Our Net-Zero Home in Long Beach, California

Living the Change We Want to See in the World

  • Starting & Stopping & Starting

    Unfortunately, our blog entries kind of mimic the pace of progress on our green, dream home. After getting City of Long Beach approval of our Construction Documents as scheduled, we had a bit of a delay in getting started on lot preparation (mid August).

    For us, lot preparation was a fascinating and unknowingly, complex process. Our concrete subcontractor had to dig 4 feet under the footprint of our slab foundation. Our soils engineering company provided an engineer who watched the dig and monitored and measured the refilling and compaction of the dirt that will be under the foundation. At one point it looked like we were building an Olympic swimming pool and size-wise, it wasn't too far off from being one.

    By the end of August we had a level and compacted lot.

    And then we waited.

    We waited for our subcontractors and services providers to come to a consensus on how to deal with the retaining walls on the east and north sides of our lot.

    As you can see from the photo above, our lot sits below the lot to the east (right side of photo) and the lot to the north (top-left of photo). Note that the lot to the east is our current house. The design of the retaining walls was more complicated than anyone expected because of the lot situation and the location of the house on the lot.

    Eight weeks later, we were ready to dig the footings for the retaining walls and the footings for the slab foundation.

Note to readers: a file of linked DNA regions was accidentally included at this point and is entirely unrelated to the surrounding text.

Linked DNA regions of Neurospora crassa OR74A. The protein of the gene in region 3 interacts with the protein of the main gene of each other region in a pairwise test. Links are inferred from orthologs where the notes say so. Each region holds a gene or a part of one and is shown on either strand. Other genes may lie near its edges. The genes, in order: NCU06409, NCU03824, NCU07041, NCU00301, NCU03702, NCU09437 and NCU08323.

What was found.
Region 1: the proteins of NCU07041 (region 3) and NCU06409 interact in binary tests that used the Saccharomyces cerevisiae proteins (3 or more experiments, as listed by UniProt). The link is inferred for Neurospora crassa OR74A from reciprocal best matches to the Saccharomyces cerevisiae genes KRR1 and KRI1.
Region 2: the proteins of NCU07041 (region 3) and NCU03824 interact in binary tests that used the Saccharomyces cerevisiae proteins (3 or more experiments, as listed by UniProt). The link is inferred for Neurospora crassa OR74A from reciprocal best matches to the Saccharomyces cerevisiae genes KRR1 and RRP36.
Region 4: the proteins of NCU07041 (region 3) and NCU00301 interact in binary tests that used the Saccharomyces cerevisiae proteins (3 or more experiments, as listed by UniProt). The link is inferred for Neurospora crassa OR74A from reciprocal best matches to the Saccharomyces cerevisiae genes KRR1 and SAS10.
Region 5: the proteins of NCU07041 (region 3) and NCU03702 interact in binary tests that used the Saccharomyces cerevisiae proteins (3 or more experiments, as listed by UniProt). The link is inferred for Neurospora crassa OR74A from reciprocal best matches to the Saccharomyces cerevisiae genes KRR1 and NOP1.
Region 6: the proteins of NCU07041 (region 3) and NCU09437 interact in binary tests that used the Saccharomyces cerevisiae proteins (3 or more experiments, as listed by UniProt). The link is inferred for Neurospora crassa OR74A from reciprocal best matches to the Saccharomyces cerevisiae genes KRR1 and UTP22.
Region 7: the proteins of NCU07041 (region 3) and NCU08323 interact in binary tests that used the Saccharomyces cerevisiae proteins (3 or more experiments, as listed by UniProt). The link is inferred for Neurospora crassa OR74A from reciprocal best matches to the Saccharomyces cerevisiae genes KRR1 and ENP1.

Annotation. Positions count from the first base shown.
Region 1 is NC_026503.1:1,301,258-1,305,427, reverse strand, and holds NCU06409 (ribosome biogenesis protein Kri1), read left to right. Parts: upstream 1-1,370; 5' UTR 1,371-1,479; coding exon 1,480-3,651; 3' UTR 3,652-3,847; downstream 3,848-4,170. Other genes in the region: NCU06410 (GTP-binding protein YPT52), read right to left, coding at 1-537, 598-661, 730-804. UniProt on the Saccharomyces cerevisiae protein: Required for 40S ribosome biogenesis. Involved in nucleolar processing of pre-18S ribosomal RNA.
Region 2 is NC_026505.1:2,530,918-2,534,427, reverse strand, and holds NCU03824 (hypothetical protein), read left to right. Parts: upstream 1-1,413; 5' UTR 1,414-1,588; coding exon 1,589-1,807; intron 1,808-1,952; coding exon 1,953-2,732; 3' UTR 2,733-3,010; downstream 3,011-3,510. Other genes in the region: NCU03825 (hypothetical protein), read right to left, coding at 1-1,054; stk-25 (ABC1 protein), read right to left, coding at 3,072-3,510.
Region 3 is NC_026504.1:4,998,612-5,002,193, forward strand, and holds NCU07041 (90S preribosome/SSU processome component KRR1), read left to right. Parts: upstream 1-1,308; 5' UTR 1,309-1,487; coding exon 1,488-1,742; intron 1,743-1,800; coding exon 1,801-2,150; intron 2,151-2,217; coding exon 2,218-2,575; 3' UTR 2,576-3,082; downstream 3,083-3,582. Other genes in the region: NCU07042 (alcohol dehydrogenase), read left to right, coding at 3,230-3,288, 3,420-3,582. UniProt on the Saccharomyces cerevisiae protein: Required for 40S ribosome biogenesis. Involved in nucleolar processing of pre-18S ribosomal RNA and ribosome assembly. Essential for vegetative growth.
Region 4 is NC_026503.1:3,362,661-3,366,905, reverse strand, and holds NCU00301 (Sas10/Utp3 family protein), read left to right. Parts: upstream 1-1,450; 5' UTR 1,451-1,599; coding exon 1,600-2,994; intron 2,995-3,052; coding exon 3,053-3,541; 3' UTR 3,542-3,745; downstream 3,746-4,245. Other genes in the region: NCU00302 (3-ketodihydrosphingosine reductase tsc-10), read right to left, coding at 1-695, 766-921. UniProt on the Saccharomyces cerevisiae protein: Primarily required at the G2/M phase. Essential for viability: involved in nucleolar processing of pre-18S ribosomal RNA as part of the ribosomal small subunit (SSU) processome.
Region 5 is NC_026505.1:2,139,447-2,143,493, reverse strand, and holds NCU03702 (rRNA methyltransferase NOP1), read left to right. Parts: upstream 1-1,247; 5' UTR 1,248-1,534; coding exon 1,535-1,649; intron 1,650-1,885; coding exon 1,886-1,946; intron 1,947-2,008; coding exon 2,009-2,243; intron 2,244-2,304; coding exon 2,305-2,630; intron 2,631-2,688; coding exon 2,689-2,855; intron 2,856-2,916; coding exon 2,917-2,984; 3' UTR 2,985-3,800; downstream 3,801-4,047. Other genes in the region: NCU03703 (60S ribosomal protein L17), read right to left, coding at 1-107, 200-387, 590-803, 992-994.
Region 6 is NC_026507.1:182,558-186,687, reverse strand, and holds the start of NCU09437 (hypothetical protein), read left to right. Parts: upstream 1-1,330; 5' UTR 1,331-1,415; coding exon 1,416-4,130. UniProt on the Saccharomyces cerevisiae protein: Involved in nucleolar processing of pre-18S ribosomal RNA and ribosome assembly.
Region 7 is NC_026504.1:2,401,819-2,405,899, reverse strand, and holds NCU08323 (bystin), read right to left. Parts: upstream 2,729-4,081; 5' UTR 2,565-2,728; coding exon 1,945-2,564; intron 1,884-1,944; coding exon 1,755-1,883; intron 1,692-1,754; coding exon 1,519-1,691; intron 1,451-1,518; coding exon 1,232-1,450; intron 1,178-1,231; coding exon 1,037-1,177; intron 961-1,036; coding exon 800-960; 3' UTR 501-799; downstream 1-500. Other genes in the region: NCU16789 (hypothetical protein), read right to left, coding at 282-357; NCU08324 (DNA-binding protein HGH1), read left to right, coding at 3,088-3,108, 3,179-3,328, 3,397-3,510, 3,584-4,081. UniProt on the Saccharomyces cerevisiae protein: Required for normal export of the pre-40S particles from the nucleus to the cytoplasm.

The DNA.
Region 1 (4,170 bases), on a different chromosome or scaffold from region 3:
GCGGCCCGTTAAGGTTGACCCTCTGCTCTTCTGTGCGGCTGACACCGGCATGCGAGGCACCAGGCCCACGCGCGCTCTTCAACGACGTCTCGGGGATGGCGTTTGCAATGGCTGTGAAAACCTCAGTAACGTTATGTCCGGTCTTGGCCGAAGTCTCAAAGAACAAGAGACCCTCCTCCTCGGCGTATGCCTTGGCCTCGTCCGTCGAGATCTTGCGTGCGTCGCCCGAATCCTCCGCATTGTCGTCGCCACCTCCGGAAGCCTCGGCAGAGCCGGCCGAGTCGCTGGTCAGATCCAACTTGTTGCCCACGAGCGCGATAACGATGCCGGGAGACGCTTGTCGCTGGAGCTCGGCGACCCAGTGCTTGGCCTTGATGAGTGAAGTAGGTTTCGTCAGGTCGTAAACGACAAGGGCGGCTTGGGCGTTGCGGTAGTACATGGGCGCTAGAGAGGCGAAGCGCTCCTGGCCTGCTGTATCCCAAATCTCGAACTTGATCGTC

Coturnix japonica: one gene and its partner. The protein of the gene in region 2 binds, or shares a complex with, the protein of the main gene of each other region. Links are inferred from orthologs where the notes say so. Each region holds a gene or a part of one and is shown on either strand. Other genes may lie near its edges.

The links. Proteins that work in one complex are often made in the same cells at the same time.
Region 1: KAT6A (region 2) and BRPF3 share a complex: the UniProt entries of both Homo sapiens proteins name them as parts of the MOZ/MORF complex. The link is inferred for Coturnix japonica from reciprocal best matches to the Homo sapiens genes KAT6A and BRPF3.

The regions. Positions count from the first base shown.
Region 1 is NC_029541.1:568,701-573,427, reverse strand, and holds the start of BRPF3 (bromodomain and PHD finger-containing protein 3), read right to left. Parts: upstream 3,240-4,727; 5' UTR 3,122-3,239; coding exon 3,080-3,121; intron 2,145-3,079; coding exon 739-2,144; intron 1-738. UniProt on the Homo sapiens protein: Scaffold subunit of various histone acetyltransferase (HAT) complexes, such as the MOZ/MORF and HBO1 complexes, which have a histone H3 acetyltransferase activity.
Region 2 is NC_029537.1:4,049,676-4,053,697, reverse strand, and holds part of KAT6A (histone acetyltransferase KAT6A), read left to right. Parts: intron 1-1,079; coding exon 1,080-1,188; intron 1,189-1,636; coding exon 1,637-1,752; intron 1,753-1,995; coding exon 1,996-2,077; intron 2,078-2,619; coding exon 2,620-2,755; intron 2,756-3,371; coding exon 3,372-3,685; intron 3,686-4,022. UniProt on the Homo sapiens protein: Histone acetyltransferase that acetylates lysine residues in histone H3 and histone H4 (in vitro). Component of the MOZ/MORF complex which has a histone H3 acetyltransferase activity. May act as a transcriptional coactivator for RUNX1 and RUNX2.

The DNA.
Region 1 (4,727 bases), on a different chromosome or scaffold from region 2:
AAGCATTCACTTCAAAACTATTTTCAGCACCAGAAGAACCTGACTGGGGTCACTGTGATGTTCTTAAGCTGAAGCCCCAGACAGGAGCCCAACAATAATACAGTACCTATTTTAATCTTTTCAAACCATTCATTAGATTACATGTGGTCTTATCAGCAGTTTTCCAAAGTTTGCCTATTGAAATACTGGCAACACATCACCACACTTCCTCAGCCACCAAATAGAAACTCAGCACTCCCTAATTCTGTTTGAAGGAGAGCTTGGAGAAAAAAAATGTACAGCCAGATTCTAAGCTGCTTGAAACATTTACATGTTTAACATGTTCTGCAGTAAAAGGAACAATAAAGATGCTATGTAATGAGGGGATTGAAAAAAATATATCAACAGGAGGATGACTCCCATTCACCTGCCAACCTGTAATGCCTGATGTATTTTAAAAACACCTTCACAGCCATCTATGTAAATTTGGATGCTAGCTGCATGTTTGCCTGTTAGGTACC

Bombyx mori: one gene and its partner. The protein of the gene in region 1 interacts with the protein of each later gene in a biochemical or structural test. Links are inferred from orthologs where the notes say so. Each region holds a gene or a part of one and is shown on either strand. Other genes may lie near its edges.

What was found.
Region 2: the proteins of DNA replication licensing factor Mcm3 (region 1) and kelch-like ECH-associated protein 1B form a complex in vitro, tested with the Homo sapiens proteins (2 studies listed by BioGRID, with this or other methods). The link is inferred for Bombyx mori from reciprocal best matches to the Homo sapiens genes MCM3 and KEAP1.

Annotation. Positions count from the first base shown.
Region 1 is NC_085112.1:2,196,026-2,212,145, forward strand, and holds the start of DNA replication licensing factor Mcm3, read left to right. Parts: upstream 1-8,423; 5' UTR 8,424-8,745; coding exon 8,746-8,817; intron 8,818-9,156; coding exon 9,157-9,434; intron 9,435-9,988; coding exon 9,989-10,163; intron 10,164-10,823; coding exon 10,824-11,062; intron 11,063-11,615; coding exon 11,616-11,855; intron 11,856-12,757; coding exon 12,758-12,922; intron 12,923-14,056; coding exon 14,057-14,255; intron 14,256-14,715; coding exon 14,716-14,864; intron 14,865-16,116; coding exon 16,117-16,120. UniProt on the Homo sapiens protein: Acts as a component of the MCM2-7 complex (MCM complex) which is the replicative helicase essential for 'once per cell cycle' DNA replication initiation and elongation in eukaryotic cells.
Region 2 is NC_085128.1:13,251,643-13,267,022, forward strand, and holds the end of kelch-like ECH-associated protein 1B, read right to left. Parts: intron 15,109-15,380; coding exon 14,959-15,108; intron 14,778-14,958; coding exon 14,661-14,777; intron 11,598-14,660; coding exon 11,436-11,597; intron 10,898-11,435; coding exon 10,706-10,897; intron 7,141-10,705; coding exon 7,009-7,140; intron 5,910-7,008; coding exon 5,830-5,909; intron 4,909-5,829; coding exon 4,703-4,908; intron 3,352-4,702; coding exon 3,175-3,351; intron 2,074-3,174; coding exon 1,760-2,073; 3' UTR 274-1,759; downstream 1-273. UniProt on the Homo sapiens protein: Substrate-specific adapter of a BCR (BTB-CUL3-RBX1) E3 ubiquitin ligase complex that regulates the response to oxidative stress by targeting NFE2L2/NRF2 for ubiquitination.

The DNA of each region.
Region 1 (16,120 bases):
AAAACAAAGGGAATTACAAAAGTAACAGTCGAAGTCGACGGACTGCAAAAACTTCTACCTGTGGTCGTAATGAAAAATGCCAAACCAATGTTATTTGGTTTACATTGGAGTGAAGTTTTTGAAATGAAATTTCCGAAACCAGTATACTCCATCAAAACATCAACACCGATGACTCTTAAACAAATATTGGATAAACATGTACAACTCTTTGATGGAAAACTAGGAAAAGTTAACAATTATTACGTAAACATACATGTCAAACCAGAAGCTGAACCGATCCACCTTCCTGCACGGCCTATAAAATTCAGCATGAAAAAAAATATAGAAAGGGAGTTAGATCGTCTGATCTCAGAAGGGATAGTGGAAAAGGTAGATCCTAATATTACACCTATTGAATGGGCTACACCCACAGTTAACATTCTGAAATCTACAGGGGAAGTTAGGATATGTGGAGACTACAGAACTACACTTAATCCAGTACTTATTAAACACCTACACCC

Looking more like a subterrainean maze, the trenches for the footings gave us a better view of how the house will sit on the lot and the relative sizes of the 1st floor rooms. The forms for the footings and rebar were next.

    In our estimation, there was enough rebar in the forms to build a small bridge or to keep the foundation intact after a 6.5 magnitude earthquake. The next problem lurked in the above photo. The wooden "plate" with the two bolts sticking out vertically are where we attached structural steel, box-section columns. Unfortunately, when the subcontractor responsible for erecting the mnmMOD walls inspected the forms, he determined that the configuration of the plates where the steel columns attach would interfere with installation of the walls.

    Back to the drawing board and 2 weeks later we reworked the forms. Here is the before and after:

    And we were able to pour concrete into the foundation footing forms and strip the forms.

    Next stop: Stop.

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